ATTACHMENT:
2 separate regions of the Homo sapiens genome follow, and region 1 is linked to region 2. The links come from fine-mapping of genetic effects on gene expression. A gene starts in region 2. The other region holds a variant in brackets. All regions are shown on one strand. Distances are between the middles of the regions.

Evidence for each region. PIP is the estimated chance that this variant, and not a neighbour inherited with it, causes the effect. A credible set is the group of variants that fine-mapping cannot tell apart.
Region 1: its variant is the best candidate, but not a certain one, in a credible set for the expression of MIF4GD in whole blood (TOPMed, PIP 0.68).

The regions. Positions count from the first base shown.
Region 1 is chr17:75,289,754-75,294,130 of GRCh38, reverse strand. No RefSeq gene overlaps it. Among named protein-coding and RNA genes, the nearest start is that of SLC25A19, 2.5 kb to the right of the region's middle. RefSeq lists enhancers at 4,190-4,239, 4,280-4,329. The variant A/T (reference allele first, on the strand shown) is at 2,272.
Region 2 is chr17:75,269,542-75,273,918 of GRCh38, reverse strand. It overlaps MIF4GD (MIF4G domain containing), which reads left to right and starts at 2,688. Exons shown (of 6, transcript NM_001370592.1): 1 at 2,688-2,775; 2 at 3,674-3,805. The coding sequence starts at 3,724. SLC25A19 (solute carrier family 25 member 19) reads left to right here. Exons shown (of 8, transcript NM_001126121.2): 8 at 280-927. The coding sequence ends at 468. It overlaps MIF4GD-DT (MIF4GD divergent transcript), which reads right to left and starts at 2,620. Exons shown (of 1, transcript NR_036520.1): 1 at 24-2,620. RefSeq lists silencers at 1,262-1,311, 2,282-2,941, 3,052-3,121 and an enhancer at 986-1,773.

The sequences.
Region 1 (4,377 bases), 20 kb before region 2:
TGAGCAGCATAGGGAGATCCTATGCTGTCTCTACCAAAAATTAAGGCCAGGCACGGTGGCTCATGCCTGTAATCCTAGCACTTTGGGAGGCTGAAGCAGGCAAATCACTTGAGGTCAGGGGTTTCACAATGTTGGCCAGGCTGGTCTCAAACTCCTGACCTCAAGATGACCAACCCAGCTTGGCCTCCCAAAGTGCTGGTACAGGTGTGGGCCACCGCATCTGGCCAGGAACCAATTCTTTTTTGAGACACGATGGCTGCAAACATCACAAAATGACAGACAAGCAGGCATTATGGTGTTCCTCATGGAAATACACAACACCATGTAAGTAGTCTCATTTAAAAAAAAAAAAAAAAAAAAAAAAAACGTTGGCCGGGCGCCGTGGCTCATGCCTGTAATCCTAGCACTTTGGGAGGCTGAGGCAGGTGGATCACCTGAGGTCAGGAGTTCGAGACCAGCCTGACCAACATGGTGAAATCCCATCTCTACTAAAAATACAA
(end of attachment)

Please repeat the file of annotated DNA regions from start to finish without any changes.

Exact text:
2 separate regions of the Homo sapiens genome follow, and region 1 is linked to region 2. The links come from fine-mapping of genetic effects on gene expression. A gene starts in region 2. The other region holds a variant in brackets. All regions are shown on one strand. Distances are between the middles of the regions.

Evidence for each region. PIP is the estimated chance that this variant, and not a neighbour inherited with it, causes the effect. A credible set is the group of variants that fine-mapping cannot tell apart.
Region 1: its variant is the best candidate, but not a certain one, in a credible set for the expression of MIF4GD in whole blood (TOPMed, PIP 0.68).

The regions. Positions count from the first base shown.
Region 1 is chr17:75,289,754-75,294,130 of GRCh38, reverse strand. No RefSeq gene overlaps it. Among named protein-coding and RNA genes, the nearest start is that of SLC25A19, 2.5 kb to the right of the region's middle. RefSeq lists enhancers at 4,190-4,239, 4,280-4,329. The variant A/T (reference allele first, on the strand shown) is at 2,272.
Region 2 is chr17:75,269,542-75,273,918 of GRCh38, reverse strand. It overlaps MIF4GD (MIF4G domain containing), which reads left to right and starts at 2,688. Exons shown (of 6, transcript NM_001370592.1): 1 at 2,688-2,775; 2 at 3,674-3,805. The coding sequence starts at 3,724. SLC25A19 (solute carrier family 25 member 19) reads left to right here. Exons shown (of 8, transcript NM_001126121.2): 8 at 280-927. The coding sequence ends at 468. It overlaps MIF4GD-DT (MIF4GD divergent transcript), which reads right to left and starts at 2,620. Exons shown (of 1, transcript NR_036520.1): 1 at 24-2,620. RefSeq lists silencers at 1,262-1,311, 2,282-2,941, 3,052-3,121 and an enhancer at 986-1,773.

The sequences.
Region 1 (4,377 bases), 20 kb before region 2:
TGAGCAGCATAGGGAGATCCTATGCTGTCTCTACCAAAAATTAAGGCCAGGCACGGTGGCTCATGCCTGTAATCCTAGCACTTTGGGAGGCTGAAGCAGGCAAATCACTTGAGGTCAGGGGTTTCACAATGTTGGCCAGGCTGGTCTCAAACTCCTGACCTCAAGATGACCAACCCAGCTTGGCCTCCCAAAGTGCTGGTACAGGTGTGGGCCACCGCATCTGGCCAGGAACCAATTCTTTTTTGAGACACGATGGCTGCAAACATCACAAAATGACAGACAAGCAGGCATTATGGTGTTCCTCATGGAAATACACAACACCATGTAAGTAGTCTCATTTAAAAAAAAAAAAAAAAAAAAAAAAAACGTTGGCCGGGCGCCGTGGCTCATGCCTGTAATCCTAGCACTTTGGGAGGCTGAGGCAGGTGGATCACCTGAGGTCAGGAGTTCGAGACCAGCCTGACCAACATGGTGAAATCCCATCTCTACTAAAAATACAA